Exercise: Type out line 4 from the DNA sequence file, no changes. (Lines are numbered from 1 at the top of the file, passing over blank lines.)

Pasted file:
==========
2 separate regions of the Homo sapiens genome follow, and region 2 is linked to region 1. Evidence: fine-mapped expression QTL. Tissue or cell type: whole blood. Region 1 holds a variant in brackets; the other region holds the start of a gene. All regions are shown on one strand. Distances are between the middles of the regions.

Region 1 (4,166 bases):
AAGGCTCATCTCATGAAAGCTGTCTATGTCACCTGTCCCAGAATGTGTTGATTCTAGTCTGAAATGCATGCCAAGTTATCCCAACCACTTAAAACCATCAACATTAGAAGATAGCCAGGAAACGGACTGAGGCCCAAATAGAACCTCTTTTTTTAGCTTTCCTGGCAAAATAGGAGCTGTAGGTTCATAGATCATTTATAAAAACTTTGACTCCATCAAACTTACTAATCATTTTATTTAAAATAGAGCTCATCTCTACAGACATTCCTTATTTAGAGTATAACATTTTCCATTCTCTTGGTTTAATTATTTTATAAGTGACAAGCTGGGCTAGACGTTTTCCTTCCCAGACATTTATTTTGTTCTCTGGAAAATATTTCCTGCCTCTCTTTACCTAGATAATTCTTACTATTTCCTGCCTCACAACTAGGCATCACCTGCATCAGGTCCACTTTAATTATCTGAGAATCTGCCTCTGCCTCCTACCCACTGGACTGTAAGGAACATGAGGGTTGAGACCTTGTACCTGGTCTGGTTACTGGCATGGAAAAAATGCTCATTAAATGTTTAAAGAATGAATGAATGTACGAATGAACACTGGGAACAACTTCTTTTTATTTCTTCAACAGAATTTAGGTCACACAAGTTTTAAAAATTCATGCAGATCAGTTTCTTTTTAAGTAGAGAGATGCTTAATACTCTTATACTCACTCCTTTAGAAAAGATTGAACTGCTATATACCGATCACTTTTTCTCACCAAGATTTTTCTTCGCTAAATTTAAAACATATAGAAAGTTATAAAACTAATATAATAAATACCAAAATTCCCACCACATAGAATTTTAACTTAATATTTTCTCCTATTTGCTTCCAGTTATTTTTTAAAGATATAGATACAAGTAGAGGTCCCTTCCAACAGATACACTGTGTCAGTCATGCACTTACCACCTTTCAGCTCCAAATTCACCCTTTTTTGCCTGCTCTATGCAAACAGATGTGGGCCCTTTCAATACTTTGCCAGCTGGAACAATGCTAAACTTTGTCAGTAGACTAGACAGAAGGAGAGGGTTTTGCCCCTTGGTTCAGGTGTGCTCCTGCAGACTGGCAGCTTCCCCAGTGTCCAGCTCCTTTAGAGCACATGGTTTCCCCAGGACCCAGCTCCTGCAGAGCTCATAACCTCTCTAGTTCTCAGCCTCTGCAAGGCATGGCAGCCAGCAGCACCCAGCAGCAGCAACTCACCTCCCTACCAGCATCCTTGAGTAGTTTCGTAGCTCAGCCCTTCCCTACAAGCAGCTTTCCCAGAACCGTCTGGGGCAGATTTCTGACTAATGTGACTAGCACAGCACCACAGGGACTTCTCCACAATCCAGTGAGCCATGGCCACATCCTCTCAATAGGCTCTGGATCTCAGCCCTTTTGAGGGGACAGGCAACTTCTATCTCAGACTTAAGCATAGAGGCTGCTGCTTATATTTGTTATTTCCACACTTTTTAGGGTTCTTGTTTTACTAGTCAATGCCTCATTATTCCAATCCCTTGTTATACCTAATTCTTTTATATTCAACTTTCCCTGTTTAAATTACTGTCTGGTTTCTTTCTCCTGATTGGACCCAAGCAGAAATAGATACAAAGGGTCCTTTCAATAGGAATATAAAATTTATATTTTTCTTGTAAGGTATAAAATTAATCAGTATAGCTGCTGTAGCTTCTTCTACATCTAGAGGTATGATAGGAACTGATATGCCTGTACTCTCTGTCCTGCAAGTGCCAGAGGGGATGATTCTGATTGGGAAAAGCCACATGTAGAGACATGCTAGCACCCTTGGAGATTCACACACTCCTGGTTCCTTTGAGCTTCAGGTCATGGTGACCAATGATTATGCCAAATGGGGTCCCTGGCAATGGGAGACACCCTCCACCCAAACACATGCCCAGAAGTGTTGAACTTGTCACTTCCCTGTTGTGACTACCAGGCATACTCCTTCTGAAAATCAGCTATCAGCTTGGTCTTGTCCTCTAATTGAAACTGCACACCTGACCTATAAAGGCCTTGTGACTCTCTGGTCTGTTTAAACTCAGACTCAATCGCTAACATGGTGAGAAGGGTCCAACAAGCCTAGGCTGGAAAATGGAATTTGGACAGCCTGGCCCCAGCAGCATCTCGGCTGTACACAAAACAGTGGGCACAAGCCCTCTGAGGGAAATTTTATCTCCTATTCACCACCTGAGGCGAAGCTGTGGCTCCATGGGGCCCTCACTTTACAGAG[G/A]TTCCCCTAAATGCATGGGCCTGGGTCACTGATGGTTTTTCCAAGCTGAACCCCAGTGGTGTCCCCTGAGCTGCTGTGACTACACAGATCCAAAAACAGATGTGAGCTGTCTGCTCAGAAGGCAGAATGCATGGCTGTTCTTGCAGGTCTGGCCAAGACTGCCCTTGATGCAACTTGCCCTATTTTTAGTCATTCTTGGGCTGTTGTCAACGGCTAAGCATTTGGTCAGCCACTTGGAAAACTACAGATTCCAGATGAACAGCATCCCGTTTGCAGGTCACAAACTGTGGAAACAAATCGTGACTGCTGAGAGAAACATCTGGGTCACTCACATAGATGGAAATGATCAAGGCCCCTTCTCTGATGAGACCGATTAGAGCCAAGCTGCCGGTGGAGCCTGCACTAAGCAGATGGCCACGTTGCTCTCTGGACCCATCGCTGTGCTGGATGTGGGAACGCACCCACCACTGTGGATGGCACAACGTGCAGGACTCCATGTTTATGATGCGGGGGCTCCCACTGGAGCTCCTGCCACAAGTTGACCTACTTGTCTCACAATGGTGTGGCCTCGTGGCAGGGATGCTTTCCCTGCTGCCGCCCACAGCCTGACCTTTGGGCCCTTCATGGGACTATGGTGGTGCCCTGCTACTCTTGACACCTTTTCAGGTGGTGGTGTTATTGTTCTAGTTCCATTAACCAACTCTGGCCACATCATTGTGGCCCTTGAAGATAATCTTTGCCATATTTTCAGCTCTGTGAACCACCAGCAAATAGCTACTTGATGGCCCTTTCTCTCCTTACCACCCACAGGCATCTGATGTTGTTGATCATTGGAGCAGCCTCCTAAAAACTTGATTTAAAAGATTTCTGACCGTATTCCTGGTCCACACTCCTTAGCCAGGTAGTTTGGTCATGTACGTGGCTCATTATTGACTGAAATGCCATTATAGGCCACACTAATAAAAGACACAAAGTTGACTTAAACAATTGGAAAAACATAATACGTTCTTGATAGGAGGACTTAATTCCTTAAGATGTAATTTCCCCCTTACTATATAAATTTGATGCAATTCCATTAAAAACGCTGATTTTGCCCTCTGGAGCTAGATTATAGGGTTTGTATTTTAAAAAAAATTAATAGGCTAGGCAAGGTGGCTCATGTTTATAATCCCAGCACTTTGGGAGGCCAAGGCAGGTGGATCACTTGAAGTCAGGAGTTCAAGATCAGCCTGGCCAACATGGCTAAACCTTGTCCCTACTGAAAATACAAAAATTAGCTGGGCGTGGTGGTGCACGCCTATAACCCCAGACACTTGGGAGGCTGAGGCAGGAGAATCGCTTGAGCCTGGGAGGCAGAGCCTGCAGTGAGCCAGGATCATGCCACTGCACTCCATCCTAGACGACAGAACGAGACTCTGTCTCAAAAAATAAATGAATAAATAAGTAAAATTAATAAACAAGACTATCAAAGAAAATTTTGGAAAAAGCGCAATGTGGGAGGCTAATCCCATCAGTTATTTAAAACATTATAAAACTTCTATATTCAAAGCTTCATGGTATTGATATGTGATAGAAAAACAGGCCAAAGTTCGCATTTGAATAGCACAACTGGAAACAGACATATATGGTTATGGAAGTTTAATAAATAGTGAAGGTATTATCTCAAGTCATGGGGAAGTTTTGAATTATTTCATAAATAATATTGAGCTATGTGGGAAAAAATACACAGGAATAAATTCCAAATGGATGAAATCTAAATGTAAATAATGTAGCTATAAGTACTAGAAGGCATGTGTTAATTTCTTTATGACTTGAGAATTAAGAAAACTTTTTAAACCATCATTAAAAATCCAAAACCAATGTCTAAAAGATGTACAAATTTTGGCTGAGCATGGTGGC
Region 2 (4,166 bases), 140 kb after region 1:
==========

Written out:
Region 2 (4,166 bases), 140 kb after region 1: